Senior linebacker Kevin Claxton doesn't consider himself to be a success story.
Not yet, anyway.
Perhaps if Claxton becomes a starting outside linebacker for the University of Wisconsin football team in the fall as expected, then follows it up by earning his degree a year from this May.
Maybe then, Claxton will feel like he has rewarded the faith shown in him by UW coach Bret Bielema, rehabilitated his name and made the most of his chance.
A second chance.
As an 18-year-old senior at Boyd Anderson High School in Lauderdale Lakes, Fla., Claxton was arrested with four other individuals for robbing a home in November 2007. He was charged with second-degree felony burglary and his dreams of playing college football appeared to be gone.
"Just the wrong place with the wrong people," is how Claxton described the moment.
"I'm just thankful I got another chance," he added. "I'm not a bad guy or anything."
Claxton committed to the Badgers the previous May, with other reported early offers from Miami (Fla.) and Auburn. Bielema was a second-year head coach at the time and after looking into the case, decided to stand by Claxton.
"Of course, he didn't have to do that," Claxton said. "Nobody had to recruit me. He stayed recruiting me and I thank him for that."
Bielema has enjoyed success recruiting the high school, going back to when he was linebackers coach at Iowa. One of the players he signed was linebacker Abdul Hodge, who became a standout for the Hawkeyes.
"Actually, the first three players I recruited out of the high school ended up in the NFL and really were pretty good kids in the systems I had been in previously," Bielema said.
Claxton's background did not come to light until a story in Sports Illustrated last month, following a six-month investigation which documented the criminal records of players on rosters of the magazine's 2010 preseason football Top 25.
When Bielema was asked about the risk of signing Claxton, he said, "When you knew the whole story, it wasn't as big a risk as maybe that (SI) article might have stated. We'd known Kevin for a long time. ... Felt good about where he was at, his family. I think it has worked out for the best for all of us."
According to the story, UW would not give Claxton a scholarship if he were convicted of a felony. His lawyer cited that in a pre-trial filing and the court allowed Claxton not to have a felony conviction on his record if he met certain conditions.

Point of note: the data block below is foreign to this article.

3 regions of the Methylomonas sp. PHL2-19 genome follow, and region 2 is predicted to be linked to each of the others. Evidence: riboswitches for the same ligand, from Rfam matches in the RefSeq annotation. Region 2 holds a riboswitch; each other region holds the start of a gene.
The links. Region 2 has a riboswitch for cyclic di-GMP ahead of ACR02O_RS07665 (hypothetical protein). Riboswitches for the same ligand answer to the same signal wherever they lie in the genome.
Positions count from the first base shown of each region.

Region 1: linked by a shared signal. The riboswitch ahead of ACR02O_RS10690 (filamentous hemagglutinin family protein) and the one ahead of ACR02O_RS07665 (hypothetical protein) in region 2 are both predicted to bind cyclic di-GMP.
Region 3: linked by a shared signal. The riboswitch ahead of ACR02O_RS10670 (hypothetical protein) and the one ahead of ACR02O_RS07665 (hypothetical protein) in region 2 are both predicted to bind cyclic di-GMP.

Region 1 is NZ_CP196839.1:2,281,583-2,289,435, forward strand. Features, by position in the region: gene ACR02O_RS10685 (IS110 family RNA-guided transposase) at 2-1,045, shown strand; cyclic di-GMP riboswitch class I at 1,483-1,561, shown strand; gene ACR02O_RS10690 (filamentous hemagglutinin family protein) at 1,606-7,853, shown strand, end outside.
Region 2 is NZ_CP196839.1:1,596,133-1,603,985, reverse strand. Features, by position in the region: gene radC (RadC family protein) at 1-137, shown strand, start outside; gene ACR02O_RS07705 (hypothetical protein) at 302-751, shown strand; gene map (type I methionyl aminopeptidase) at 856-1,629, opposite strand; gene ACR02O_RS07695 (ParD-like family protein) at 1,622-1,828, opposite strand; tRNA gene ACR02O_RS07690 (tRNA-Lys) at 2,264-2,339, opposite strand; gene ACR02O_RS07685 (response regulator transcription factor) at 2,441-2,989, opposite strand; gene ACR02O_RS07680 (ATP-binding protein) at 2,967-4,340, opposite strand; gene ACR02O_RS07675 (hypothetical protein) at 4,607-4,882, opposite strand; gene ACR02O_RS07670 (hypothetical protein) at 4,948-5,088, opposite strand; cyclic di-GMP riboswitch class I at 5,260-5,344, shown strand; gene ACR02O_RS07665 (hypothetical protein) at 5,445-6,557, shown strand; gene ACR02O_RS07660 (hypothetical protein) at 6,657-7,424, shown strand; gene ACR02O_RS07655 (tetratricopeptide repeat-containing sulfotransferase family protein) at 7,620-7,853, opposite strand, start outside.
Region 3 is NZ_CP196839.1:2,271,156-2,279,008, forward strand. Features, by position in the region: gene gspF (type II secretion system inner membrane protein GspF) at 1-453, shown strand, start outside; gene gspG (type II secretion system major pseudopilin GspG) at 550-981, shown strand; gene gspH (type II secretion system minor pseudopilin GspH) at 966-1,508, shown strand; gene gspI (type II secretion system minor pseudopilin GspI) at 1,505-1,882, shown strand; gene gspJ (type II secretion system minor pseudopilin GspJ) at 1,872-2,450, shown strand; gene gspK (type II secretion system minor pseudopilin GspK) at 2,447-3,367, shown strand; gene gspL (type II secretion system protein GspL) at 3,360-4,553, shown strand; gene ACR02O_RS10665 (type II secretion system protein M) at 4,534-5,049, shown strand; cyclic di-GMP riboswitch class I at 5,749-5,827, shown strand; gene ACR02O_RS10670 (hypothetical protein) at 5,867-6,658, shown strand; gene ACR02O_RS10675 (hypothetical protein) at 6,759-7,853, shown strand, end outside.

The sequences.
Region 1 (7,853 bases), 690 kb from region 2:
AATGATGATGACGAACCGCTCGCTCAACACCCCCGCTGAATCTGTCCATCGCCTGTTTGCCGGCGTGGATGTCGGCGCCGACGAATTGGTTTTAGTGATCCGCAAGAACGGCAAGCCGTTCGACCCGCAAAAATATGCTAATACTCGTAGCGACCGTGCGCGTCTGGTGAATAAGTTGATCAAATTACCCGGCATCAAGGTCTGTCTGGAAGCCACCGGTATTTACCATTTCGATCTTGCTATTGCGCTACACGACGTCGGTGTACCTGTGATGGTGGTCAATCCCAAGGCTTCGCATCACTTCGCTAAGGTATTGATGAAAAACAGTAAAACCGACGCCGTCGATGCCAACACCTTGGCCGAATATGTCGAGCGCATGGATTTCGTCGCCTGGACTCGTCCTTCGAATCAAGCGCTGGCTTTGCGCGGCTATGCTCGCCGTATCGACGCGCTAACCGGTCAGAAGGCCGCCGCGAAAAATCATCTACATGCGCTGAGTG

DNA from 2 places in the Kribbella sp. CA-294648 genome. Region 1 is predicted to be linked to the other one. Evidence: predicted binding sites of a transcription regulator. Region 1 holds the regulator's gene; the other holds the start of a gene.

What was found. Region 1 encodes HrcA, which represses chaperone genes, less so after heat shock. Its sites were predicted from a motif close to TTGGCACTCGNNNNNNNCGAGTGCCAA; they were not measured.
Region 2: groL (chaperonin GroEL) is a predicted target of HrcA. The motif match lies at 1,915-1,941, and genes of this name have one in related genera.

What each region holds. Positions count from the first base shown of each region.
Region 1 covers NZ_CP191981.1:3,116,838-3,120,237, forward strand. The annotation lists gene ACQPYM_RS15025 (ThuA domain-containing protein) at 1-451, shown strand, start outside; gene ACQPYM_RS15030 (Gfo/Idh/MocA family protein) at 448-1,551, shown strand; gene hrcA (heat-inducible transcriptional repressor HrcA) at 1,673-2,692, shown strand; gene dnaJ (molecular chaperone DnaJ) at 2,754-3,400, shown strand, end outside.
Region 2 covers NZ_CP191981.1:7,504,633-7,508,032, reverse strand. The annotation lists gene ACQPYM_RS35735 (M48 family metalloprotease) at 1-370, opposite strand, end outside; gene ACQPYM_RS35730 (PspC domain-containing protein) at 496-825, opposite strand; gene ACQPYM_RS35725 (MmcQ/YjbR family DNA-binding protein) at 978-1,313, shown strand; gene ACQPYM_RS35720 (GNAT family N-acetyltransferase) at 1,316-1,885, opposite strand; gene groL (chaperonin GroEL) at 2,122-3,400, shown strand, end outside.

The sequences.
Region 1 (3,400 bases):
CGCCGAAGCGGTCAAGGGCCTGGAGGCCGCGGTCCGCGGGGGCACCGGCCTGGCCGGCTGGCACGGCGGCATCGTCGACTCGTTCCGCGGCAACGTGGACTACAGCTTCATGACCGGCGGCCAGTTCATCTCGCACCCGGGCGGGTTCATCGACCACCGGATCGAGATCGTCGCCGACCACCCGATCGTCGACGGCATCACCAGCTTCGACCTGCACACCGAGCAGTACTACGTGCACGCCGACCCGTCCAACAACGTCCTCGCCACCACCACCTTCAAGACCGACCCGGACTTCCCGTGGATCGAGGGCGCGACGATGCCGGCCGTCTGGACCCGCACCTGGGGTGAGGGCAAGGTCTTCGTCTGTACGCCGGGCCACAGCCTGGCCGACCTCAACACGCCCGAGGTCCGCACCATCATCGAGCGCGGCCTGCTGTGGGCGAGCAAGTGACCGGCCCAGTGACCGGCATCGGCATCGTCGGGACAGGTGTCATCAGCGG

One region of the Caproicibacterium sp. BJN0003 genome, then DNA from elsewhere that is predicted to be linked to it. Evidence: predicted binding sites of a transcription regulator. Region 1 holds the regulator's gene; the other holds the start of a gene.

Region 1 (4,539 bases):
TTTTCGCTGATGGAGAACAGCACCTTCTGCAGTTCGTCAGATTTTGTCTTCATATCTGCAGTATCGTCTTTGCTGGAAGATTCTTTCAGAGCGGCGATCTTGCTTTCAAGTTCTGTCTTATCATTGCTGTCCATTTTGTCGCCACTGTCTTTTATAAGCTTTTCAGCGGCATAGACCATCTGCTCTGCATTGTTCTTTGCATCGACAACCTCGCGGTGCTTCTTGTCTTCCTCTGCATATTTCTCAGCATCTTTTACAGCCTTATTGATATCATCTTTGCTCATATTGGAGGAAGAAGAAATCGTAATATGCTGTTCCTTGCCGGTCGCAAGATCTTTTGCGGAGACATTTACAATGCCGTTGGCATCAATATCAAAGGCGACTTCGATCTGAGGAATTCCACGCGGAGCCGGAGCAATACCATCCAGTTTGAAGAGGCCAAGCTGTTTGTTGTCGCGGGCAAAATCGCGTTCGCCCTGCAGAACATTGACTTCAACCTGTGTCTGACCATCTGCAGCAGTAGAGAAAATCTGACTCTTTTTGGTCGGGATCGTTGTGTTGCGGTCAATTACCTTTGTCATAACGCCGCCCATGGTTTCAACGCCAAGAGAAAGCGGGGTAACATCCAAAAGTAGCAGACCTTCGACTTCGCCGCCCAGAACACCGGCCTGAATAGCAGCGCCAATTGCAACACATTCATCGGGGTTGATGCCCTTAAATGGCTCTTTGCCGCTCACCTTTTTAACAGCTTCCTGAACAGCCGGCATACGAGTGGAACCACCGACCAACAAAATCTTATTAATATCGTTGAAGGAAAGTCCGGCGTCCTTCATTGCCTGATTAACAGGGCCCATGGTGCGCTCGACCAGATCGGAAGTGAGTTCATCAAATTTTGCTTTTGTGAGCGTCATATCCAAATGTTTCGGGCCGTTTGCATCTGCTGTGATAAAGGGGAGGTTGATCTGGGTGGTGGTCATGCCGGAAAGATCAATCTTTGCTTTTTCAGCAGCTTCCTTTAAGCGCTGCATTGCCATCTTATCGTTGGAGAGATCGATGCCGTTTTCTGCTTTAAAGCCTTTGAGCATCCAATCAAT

He spent weekends and spring break of his senior year in jail and had to receive court permission to attend his graduation.
"It's something that happened in the past," Claxton said. "I'm just trying to make the most out of it, that I got a second chance. I'm just trying to be positive about it and move on."
Comfortable at linebacker
Claxton began as a safety for the Badgers before moving to outside linebacker. He made his only career start at Michigan last season on Nov. 20. He also played extensively against Ohio State and Iowa.
During spring practices, Claxton has worked as the strongside linebacker with the No. 1 defense under new linebackers coach Dave Huxtable.
"New coach, (I'm) healthy, feeling good, I think it's my real crack," Claxton said of becoming a starter.
Even though he's a former defensive back, Claxton adapted to playing the run quicker than facing the pass at his new position. While he has man-to-man coverages skills, he wasn't used to dropping in zones.
"I was still learning the spot last year," he said. "I still had some of the safety in me, just drifting and stuff. Now, I know it and I'm a lot more comfortable in the zone drops. The run game came pretty quickly. I've always been a physical guy."
The SI article portrayed Claxton as a success story, since he has stayed out of trouble at UW and fulfilled the faith Bielema showed in him.
"From where he has come from and where he is today, he has shown he can play at this level," Bielema said. "I know he wants that starting position. It's not going to be complete for him just to have the football element. He wants to be one of the first ones in his family to graduate with that degree. It means a lot."
Claxton said his degree is in community leadership and nonprofit organizations. He hopes to work for a nonprofit when his football career is finished.
"I'm still working on being a success story," he said. "Once I graduate, see how this season goes, start providing for my family, then I'll be a success story."